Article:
A new study suggests that patients like having online access to their personal health information.
Published in the Journal of Medical Internet Research, the study, which consisted of focus group interviews of patients enrolled in the VA’s My HealtheVet Pilot, explored the reactions of patients who had full access to records resulting from recent doctors’ visits.
Summing up the findings, the report’s abstract notes: “Four broad themes characterized patients’ experiences with reading the full complement of their health information. Three themes related to patients’ perceived benefits of electronic record access, and one theme focused on their concerns. First, patients reported that seeing their records had a positive effect on care communication between visits as well as during encounters. Second, access was felt to improve patients’ knowledge about their own health and prompted greater desire for self-care. Third, patients reported that health record access improved participation in their care in a variety of ways. Last, patients described challenges resulting from viewing clinical notes."
Some of the more expanded observations made by researchers:
- “Several patients reported feeling less reliant on providers and staff to relay pertinent information during or between visits which, in turn, allowed them to avoid situations such as remembering in-person discussions or waiting for a phone call to be returned.”
- “Access to notes was seen as a way to help prepare for clinic visits. Patients described how knowledge of record content allowed for a better understanding of what questions to ask and consequently, to improve the visit by leading to a more efficient encounter.”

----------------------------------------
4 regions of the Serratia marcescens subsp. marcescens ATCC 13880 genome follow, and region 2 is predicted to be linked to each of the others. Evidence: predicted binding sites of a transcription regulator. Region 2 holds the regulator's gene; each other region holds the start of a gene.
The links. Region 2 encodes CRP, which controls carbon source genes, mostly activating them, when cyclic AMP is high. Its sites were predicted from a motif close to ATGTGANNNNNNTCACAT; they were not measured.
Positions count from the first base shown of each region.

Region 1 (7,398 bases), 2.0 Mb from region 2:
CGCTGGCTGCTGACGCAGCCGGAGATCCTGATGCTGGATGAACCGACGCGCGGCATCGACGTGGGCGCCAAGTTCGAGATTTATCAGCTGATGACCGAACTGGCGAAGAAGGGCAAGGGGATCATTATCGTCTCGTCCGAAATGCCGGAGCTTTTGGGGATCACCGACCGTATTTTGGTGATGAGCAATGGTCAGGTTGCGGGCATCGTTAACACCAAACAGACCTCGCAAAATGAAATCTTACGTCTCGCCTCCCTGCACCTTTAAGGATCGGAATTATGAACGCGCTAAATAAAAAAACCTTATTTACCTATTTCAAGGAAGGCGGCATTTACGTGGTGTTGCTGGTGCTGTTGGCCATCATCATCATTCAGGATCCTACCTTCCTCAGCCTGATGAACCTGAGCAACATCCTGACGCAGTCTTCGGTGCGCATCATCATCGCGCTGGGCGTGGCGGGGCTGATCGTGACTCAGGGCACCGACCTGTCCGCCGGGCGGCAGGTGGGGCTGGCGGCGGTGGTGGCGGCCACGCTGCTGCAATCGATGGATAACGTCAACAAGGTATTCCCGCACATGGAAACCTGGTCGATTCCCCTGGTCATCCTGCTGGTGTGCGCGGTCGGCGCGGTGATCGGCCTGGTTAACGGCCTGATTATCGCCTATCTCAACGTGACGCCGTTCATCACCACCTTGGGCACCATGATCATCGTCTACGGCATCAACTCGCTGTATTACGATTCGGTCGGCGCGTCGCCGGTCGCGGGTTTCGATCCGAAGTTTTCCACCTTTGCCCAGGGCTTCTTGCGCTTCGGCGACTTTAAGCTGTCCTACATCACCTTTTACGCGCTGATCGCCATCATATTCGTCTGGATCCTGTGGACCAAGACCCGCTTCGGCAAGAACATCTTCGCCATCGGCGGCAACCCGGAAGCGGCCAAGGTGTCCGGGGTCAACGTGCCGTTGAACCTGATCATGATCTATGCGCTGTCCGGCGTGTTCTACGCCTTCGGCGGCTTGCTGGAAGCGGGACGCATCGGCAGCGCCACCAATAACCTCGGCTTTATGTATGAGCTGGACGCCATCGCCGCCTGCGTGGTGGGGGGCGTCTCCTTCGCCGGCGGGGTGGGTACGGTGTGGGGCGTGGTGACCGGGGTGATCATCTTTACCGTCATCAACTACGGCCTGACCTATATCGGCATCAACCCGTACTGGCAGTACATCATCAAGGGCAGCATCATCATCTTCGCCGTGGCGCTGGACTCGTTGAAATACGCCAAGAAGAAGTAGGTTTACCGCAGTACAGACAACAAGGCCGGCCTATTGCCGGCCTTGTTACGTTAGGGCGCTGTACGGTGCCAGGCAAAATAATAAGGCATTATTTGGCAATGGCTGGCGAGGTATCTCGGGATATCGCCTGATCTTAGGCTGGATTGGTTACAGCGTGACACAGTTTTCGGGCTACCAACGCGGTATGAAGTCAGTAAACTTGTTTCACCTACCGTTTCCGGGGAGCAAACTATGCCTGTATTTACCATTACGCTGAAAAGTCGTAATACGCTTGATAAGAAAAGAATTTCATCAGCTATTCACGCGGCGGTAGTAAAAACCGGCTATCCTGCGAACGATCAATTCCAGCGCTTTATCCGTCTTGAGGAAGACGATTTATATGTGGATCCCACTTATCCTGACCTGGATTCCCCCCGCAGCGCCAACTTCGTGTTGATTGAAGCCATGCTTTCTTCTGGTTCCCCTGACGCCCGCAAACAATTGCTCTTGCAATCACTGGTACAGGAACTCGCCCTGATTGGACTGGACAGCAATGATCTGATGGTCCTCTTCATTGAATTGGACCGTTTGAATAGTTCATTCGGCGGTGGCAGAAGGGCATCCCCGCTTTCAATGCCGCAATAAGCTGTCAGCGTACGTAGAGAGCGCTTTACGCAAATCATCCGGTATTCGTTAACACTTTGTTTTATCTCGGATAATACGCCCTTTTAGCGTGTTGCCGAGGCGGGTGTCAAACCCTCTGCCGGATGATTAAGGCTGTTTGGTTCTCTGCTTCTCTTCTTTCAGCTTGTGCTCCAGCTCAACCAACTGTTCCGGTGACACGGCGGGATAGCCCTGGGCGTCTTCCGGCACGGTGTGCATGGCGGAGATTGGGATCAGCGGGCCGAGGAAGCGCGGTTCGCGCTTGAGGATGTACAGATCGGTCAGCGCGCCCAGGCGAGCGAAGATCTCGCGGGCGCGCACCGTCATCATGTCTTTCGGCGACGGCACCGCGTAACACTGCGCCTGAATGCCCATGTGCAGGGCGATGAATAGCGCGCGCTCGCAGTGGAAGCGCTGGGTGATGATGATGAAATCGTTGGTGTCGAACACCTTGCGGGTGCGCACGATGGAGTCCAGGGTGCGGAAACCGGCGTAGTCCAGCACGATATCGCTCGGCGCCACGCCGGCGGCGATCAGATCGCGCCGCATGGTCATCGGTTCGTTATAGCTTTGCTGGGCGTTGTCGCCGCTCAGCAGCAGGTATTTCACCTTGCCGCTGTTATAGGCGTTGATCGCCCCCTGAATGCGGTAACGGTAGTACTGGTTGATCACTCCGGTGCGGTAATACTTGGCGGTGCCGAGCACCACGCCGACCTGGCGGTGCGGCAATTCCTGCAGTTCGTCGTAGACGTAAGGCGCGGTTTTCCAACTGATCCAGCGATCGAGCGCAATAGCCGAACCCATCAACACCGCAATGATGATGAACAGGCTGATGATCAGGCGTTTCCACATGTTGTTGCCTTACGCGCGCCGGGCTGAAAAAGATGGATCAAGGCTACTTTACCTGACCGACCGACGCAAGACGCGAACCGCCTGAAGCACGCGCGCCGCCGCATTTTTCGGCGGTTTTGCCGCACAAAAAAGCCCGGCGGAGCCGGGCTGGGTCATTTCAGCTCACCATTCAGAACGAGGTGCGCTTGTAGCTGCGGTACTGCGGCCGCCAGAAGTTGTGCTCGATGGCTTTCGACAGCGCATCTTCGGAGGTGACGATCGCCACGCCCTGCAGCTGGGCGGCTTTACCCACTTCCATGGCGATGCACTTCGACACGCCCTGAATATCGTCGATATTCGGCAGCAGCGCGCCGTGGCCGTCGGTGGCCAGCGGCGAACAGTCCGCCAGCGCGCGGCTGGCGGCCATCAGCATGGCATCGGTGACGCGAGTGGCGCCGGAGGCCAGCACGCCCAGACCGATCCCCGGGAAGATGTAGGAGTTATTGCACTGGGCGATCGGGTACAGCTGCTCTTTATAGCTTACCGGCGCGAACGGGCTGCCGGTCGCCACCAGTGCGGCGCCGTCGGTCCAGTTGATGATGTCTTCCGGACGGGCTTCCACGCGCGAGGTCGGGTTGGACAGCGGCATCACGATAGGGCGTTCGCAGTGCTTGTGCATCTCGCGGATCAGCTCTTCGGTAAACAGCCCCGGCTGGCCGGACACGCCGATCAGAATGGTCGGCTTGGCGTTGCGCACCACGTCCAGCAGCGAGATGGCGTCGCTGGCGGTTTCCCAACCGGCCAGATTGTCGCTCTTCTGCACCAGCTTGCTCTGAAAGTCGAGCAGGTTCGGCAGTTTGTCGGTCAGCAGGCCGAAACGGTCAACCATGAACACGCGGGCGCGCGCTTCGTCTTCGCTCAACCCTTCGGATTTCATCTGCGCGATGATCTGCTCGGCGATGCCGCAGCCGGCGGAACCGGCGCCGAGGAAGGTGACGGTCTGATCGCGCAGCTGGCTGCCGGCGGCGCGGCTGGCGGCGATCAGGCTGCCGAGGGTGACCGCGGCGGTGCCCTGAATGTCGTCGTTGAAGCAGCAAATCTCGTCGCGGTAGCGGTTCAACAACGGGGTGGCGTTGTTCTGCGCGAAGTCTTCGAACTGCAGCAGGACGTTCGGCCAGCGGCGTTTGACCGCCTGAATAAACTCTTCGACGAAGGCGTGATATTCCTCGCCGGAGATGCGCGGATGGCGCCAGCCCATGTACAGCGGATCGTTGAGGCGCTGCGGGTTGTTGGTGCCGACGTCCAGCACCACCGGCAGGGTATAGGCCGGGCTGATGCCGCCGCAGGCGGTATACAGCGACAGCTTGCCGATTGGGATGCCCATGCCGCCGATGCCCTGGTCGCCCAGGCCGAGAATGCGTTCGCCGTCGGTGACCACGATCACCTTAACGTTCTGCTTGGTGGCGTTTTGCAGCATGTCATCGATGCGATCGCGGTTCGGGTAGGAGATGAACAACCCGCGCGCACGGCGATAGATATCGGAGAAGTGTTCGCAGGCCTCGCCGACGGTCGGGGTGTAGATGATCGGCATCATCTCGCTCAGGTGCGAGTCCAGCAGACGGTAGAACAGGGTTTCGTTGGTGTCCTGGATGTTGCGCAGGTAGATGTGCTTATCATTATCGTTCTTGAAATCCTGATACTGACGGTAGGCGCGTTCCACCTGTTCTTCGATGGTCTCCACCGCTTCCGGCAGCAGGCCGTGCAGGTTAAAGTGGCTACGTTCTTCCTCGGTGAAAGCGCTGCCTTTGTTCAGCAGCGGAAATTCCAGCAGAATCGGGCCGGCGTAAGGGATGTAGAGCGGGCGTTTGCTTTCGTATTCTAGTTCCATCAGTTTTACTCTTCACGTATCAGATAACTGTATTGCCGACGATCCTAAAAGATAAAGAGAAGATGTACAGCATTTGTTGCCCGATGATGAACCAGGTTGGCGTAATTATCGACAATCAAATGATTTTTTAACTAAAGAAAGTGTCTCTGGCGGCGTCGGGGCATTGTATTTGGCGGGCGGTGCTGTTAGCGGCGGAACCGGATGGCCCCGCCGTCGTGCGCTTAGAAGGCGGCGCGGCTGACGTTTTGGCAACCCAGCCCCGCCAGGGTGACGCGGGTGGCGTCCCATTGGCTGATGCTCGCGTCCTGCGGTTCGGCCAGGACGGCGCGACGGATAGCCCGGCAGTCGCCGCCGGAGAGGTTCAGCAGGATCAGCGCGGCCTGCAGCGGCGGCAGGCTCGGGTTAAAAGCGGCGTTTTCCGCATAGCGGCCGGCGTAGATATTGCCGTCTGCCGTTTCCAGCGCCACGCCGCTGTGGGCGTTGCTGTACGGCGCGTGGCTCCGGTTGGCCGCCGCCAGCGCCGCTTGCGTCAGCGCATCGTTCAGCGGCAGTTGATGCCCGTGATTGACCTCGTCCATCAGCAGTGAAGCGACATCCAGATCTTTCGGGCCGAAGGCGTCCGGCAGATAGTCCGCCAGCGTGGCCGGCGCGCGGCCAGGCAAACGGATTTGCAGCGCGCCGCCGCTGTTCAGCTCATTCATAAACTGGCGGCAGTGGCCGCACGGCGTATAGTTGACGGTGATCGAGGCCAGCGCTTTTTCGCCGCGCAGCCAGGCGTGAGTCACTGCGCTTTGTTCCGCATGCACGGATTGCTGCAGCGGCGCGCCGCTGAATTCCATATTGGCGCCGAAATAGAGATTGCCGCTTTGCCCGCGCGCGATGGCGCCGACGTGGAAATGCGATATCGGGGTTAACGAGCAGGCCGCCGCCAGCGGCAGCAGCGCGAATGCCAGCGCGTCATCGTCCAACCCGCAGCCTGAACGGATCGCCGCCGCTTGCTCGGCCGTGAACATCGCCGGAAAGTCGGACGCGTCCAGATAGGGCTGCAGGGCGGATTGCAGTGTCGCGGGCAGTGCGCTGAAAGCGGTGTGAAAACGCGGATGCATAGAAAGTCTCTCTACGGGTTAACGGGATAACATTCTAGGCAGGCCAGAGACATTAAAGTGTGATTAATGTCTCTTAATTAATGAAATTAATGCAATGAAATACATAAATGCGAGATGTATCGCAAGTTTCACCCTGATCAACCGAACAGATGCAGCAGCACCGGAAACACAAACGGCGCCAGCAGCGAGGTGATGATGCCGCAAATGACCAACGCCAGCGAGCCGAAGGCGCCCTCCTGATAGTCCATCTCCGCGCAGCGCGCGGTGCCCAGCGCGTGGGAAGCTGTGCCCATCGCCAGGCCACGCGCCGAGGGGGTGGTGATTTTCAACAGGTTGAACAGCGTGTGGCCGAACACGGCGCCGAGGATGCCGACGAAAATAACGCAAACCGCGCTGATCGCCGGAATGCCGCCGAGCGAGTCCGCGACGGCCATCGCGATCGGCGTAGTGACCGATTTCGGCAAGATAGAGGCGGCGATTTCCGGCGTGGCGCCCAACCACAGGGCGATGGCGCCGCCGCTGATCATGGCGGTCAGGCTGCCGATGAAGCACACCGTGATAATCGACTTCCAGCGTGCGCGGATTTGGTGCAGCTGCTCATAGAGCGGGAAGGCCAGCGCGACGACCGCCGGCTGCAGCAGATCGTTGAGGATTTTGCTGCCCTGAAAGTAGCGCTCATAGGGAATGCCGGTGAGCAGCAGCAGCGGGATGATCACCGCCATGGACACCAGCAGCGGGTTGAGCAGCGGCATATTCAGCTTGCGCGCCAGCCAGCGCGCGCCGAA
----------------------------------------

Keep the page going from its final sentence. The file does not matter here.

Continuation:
- “For many patients, access to their records increased perceived knowledge about their medical conditions and fostered a greater sense of control of their care. Several commented that seeing what was written about them prompted more efforts at self-care. Patients collectively and repeatedly discussed using the Internet to help understand medical information in their record.”
Advocates of greater patient access to records will undoubtedly greet the report positively, but some questions might be worth using as the grounds for further research.
For example, is the “can-do” attitude revealed in these responses likely to be mirrored by the general population, meaning outside the community of veterans of the armed forces? Second, how would levels of education or income impact patient willingness to engage with their own health information?
None of this is meant to cast doubt on the findings, only to suggest that, however appealing the “democratization” of access may be intellectually, policymakers in particular should consider the possibilities thoroughly in the name of ensuring that policies designed to promote patient access are grounded in reality and not just wishful thinking.